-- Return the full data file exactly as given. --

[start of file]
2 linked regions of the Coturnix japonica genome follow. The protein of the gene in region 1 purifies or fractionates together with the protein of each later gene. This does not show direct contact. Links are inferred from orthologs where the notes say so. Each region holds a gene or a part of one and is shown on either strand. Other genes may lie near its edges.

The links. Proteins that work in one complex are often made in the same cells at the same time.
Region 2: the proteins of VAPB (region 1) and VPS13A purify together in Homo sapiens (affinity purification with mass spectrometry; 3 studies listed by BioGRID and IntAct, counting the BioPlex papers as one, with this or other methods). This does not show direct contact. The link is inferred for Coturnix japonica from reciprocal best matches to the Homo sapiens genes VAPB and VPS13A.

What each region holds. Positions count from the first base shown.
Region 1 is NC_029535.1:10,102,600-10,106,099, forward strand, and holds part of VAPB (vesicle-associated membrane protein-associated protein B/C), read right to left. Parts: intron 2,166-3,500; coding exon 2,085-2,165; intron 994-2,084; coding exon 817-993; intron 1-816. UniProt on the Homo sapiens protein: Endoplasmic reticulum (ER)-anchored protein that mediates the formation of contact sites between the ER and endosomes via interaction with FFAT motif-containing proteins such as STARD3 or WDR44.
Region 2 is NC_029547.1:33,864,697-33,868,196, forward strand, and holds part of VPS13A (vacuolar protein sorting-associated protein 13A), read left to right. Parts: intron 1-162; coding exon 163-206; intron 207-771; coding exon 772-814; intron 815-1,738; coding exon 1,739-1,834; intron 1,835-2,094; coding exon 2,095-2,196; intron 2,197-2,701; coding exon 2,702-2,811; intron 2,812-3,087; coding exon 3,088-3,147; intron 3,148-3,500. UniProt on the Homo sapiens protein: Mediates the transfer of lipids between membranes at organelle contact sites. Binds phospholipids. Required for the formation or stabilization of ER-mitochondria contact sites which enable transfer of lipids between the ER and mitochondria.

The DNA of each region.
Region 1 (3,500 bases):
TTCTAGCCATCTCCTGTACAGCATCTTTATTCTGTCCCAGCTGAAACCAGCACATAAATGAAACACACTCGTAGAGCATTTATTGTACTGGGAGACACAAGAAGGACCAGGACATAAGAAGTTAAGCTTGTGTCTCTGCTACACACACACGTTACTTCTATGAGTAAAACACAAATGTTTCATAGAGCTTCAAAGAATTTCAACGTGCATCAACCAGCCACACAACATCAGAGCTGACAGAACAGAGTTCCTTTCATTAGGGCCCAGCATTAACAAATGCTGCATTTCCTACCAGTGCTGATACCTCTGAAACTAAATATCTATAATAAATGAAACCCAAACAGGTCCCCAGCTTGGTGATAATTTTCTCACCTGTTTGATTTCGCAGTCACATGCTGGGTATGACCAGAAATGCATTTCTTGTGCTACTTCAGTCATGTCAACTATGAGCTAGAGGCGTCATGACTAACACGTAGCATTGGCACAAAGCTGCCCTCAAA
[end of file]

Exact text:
2 linked regions of the Coturnix japonica genome follow. The protein of the gene in region 1 purifies or fractionates together with the protein of each later gene. This does not show direct contact. Links are inferred from orthologs where the notes say so. Each region holds a gene or a part of one and is shown on either strand. Other genes may lie near its edges.

The links. Proteins that work in one complex are often made in the same cells at the same time.
Region 2: the proteins of VAPB (region 1) and VPS13A purify together in Homo sapiens (affinity purification with mass spectrometry; 3 studies listed by BioGRID and IntAct, counting the BioPlex papers as one, with this or other methods). This does not show direct contact. The link is inferred for Coturnix japonica from reciprocal best matches to the Homo sapiens genes VAPB and VPS13A.

What each region holds. Positions count from the first base shown.
Region 1 is NC_029535.1:10,102,600-10,106,099, forward strand, and holds part of VAPB (vesicle-associated membrane protein-associated protein B/C), read right to left. Parts: intron 2,166-3,500; coding exon 2,085-2,165; intron 994-2,084; coding exon 817-993; intron 1-816. UniProt on the Homo sapiens protein: Endoplasmic reticulum (ER)-anchored protein that mediates the formation of contact sites between the ER and endosomes via interaction with FFAT motif-containing proteins such as STARD3 or WDR44.
Region 2 is NC_029547.1:33,864,697-33,868,196, forward strand, and holds part of VPS13A (vacuolar protein sorting-associated protein 13A), read left to right. Parts: intron 1-162; coding exon 163-206; intron 207-771; coding exon 772-814; intron 815-1,738; coding exon 1,739-1,834; intron 1,835-2,094; coding exon 2,095-2,196; intron 2,197-2,701; coding exon 2,702-2,811; intron 2,812-3,087; coding exon 3,088-3,147; intron 3,148-3,500. UniProt on the Homo sapiens protein: Mediates the transfer of lipids between membranes at organelle contact sites. Binds phospholipids. Required for the formation or stabilization of ER-mitochondria contact sites which enable transfer of lipids between the ER and mitochondria.

The DNA of each region.
Region 1 (3,500 bases):
TTCTAGCCATCTCCTGTACAGCATCTTTATTCTGTCCCAGCTGAAACCAGCACATAAATGAAACACACTCGTAGAGCATTTATTGTACTGGGAGACACAAGAAGGACCAGGACATAAGAAGTTAAGCTTGTGTCTCTGCTACACACACACGTTACTTCTATGAGTAAAACACAAATGTTTCATAGAGCTTCAAAGAATTTCAACGTGCATCAACCAGCCACACAACATCAGAGCTGACAGAACAGAGTTCCTTTCATTAGGGCCCAGCATTAACAAATGCTGCATTTCCTACCAGTGCTGATACCTCTGAAACTAAATATCTATAATAAATGAAACCCAAACAGGTCCCCAGCTTGGTGATAATTTTCTCACCTGTTTGATTTCGCAGTCACATGCTGGGTATGACCAGAAATGCATTTCTTGTGCTACTTCAGTCATGTCAACTATGAGCTAGAGGCGTCATGACTAACACGTAGCATTGGCACAAAGCTGCCCTCAAA